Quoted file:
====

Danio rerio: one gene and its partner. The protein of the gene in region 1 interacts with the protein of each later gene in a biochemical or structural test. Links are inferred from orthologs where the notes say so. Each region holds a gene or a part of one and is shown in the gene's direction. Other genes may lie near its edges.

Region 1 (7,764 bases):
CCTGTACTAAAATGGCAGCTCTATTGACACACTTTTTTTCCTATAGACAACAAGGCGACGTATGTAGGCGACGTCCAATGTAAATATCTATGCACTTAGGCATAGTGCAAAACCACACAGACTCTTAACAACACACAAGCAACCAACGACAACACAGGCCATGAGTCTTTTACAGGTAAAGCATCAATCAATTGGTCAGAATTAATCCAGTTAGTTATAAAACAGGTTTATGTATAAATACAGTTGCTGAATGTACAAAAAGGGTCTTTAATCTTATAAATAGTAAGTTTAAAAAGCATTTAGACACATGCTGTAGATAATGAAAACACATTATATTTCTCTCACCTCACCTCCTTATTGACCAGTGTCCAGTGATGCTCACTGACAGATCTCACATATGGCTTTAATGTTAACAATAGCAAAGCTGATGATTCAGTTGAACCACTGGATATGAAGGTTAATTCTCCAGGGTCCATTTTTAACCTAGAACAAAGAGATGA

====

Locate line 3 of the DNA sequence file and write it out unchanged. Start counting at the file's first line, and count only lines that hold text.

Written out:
CCTGTACTAAAATGGCAGCTCTATTGACACACTTTTTTTCCTATAGACAACAAGGCGACGTATGTAGGCGACGTCCAATGTAAATATCTATGCACTTAGGCATAGTGCAAAACCACACAGACTCTTAACAACACACAAGCAACCAACGACAACACAGGCCATGAGTCTTTTACAGGTAAAGCATCAATCAATTGGTCAGAATTAATCCAGTTAGTTATAAAACAGGTTTATGTATAAATACAGTTGCTGAATGTACAAAAAGGGTCTTTAATCTTATAAATAGTAAGTTTAAAAAGCATTTAGACACATGCTGTAGATAATGAAAACACATTATATTTCTCTCACCTCACCTCCTTATTGACCAGTGTCCAGTGATGCTCACTGACAGATCTCACATATGGCTTTAATGTTAACAATAGCAAAGCTGATGATTCAGTTGAACCACTGGATATGAAGGTTAATTCTCCAGGGTCCATTTTTAACCTAGAACAAAGAGATGA